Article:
of the week

Turn Turn Turn

It is often asked what is the oldest recording to make the UK chart and there is no real definitive answer. We do know, however, that Mike Oldfield’s 1975 Christmas hit In Dulci Jubilo originates from the German mystic Heinrich Seuse around 1328, but it’s likely that the oldest song was a hit exactly 10 years before Mike Oldfield and comes courtesy of the Byrds with their 1965 hit Turn Turn Turn (To Everything There Is A Season).

The music was written by the influential protest folk singer Pete Seeger in 1959, but its lyrics go way back and are taken from a passage from the book of Ecclesiastes (3:1-8) in The Bible. They were altered slightly by Seeger who also added six words of his own – I swear it’s not too late – and paired with his music to make the song. In 1988 Paul Zollo interviewed Pete Seeger who explained, “I don’t read the Bible that often. I leaf through it occasionally and I’m amazed by the foolishness at times and the wisdom at other times. I call it the greatest book of folklore ever given, not that there isn’t a lot of wisdom in it and you can trace the history of people poetically.” He added: “I got a letter from my publisher, and he says, ‘Pete, I can’t sell these protest songs you write,’ and I was angry. I sat down with a tape recorder and said, ‘I can’t write the kind of songs you want. You gotta go to somebody else. This is the only kind of song I know how to write.’ I pulled out this slip of paper in my pocket and improvised a melody to it in 15 minutes and I sent it to him. And I got a letter from him the next week that said, ‘Wonderful! Just what I’m looking for.’ Within two months he’d sold it to the Limelighters and then to the Byrds. I liked the Byrds’ record very much, incidentally. All those clanging, steel guitars – they sound like bells.”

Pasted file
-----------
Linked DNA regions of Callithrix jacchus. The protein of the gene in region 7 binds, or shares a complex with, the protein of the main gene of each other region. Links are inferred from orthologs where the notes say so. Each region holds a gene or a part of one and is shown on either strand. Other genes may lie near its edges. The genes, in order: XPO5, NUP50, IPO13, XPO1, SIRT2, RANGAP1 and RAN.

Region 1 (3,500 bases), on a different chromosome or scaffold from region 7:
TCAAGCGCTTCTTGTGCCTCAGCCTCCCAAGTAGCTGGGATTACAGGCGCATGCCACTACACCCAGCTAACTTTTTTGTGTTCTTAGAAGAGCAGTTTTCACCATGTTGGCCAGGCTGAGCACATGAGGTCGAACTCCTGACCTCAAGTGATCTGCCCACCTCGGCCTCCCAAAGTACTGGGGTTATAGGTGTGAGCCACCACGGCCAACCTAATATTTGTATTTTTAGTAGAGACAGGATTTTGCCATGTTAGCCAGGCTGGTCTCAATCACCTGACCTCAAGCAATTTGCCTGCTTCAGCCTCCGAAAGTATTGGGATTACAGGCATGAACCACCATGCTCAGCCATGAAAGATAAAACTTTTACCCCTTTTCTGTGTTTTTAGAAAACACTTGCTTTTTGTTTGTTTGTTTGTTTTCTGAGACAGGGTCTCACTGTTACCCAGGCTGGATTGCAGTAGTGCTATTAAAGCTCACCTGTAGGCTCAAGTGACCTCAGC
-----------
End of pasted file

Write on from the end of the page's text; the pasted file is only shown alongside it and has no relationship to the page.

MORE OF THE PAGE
As Pete said, it was first cut by the Limeliters in 1962 and one of the backing singers was Jim McGuinn (later using his middle name Roger) who first rearranged the song for Judy Collins who recorded it in 1964 and Jim played guitar on here version.

The following year The Byrds, comprising Jim McGuinn, Gene Clark, David Crosby, Michael Clarke and Chris Hillman, burst into the UK chart with a cover of Bob Dylan’s Mr Tambourine Man which went to number one. Two months later they followed it up with another Dylan cover, All I Really Want to Do which hit number four. Their third hit of 1965 was their own version of Turn Turn Turn (To Everything There Is A Season) which had yet another new arrangement devised by McGuinn and Crosby which took the band over 50 attempts to get the right sound they wanted.

In an interview in 2009, Seeger explained what he thought of the Byrds version, “It was a great honour to have them record it, what wonderful harmonies they had but they had to change my melody very slightly but it’s worked. When I sing it now most people have learned the song from the Byrds’ record so I sing their version of it rather than mine. It’s an extraordinary poem though and somebody made a whole book out of it. I can’t remember the name of the publisher, but they had a wonderful illustrator who did illustrations for every line in the song.”

The song has since been covered by numerous people including Mary Hopkin, The Seekers and Dolly Parton. Roger McGuinn also teamed up with country singer Vern Gosdin, who was once a member of Chris Hillman’s Bluegrass band The Hillmen and one half of The Gosdin Brothers (who occasionally opened for The Byrds), for a cover of this song on Gosdin’s 1984 album There Is A Season and McGuinn played the same 12-string Rickenbacker that he used on The Byrds’ recording of the song. It was also used to great effect in the 1994 film Forest Gump.